There’s not much that can be said about London property that hasn’t been said again and again and again over the last few years. It’s a safe haven, the pound is favourable against most currencies right now, it’s a clearly defined, transparent industry in a cultural, political and financial capital, educational institutions are among the best in the world and rental yields as well as capital appreciation equally strong. There’s not much there that can be beat.
London is also an island. Prime central London prices — and admittedly demand for property — and those of other parts of the United Kingdom sit on opposite sides of a great divide. On average and across the board, UK prices are down 9 percent from 2007, while London prices are 5 percent above their peak that same year. “For prices in the capital to be 5 percent above their 2007 peak is nothing short of incredible. The London property market is an extraordinary microcosm. It has effectively broken free of the rest of the UK and is operating in its own stratosphere,” property agency Garrington’s Jonathan Hopper told the BBC in June.
Foreign demand is fuelling London’s price gains, and currently 50 percent of London real estate — particularly in high demand areas such as Chelsea, Westminster, Fulham and Hammersmith — is in the hands of overseas owners. Despite teetering on what many believe is another recession, London remains relatively insulated from a major dip in its market and the data seems to back that up. Statistics from Global Property Guide have average home prices in the Northwest (which includes Liverpool) off nearly 5 percent between 2011 and 2012. East and West Midlands (Nottingham and Birmingham) were both down 4.9 percent, Wales was off 5.6 percent, and Northern Ireland was down over 7 percent. Even Greater London suffered, losing an average of 4.2 percent. It doesn’t help that lending in the UK is relatively strict these days, which sends developers overseas seeking investors. Investors see all that is good in London and snap up flats in new builds and regeneration projects alike. Rinse and repeat.
“London’s internationalisation and population growth applies to all classes in central and outer London but overseas investment and second home buying particularly affects prime markets, central areas and new homes,” admitted Savills in its 2013 The World in London report. “These markets are highly visible and widely commented on as well as showing the highest house price growth early in the property cycle. This has prompted many press reports to suggest that London’s housing markets are being overrun by the globe’s super-rich.” And that London has no Londoners. And so on with the negative spin.
Out of Reach?
Not so argues Savills, and Global Property Guide would seem to agree, noting that average home prices in Greater London right now are sitting at approximately ￡270,000 — or HK$3.2 million. It doesn’t take a research committee to point out purchasers are likely to get a great deal more value (or at least space) for the same money in London than they would in Hong Kong. London’s fundamentals make it a decent mid-range investment as well.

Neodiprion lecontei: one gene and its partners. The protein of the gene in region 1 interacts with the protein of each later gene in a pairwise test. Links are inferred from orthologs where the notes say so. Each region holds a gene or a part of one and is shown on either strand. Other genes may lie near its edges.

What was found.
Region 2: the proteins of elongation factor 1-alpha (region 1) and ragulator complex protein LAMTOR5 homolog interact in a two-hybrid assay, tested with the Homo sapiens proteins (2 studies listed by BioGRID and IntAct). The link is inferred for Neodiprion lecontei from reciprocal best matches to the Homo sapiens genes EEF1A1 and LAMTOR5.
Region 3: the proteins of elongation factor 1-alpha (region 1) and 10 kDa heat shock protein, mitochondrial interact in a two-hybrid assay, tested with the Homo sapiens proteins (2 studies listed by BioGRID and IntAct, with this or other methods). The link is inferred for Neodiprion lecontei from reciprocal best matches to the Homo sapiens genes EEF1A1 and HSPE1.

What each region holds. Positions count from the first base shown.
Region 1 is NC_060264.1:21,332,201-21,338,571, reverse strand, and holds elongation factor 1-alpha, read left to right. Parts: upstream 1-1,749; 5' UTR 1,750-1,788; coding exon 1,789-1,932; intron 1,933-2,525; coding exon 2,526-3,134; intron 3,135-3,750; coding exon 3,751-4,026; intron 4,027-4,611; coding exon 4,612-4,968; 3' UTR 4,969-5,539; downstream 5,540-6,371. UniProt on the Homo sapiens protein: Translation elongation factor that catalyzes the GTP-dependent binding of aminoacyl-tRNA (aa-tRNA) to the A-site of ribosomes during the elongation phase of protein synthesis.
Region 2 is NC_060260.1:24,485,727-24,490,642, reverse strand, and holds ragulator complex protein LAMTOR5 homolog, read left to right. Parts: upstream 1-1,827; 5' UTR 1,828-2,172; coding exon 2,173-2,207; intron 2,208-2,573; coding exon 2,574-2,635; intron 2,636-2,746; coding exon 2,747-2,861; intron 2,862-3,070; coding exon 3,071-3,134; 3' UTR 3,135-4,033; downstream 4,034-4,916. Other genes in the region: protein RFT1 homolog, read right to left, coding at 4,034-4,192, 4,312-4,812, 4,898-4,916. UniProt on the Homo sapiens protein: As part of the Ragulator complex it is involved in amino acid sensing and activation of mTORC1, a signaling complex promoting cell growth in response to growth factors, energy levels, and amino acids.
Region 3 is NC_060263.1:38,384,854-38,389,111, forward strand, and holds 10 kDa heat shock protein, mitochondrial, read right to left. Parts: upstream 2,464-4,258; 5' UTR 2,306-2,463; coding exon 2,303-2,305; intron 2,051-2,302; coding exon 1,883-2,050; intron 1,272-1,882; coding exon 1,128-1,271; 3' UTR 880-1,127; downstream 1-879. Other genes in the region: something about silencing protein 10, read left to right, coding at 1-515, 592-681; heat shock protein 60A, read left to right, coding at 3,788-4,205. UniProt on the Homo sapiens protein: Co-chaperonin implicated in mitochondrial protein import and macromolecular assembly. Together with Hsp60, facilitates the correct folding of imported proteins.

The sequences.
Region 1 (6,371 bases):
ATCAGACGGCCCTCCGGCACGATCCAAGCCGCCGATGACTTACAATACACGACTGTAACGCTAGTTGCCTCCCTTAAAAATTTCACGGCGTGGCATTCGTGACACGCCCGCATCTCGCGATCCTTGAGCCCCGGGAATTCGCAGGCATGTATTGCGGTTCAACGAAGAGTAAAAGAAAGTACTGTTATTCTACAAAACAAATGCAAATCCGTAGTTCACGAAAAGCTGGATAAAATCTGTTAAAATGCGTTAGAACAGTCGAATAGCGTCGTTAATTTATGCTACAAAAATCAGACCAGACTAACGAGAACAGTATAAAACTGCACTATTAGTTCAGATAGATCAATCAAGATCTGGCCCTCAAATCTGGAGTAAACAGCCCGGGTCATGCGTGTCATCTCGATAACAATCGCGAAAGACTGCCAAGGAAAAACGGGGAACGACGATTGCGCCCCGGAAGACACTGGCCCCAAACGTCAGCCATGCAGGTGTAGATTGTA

Immigration into London is expected to grow in the city by one million over the next decade. Contrary to popular belief, or panic, overseas purchasers don’t exceed the numbers they did in the 1980s and ’90s, but the area considered “central” London has spread. UK buyers are decreasing due to a number of factors that include falling incomes and recession in addition to tough financing, and so overseas buyers are simply picking up the slack. London’s rental market is robust.
Resident foreign nationals are included in the overseas buyer category, though in real terms they are local end-users. “Thirty-five percent of all Londoners, not just those buying prime property, were born overseas. House purchase by international buyers has more to do with residency than anything else,” Savills points out. The majority of international buyers in London have business in the city, a fact that dovetails with London’s world city status.
Broken down by region, Western European and Scandinavian purchasers are the biggest investors in London and represent 13.6 percent of the market according to Savills’ research. But if Hong Kong and China are included with Asia-Pacific the region jumps into the lead with 13.8 percent and leaps to 17.2 if Southeast Asia is counted. Ironically, it is these foreign buyers that are underpinning a great deal of the city’s regeneration. With demand for housing so high, the city has had to get creative with its planning. Developers seek presales overseas — Asia being crucial to that — for funding projects. The end result is previously abandoned districts are finding new life and broadening the concept of what “prime” London is.
“Some of this new development and regeneration has only been possible in recent years because international buyers, many of them from Asia, have effectively funded new schemes by buying units offplan, in advance of completion,” finishes Savills. Which is hardly a vicious circle.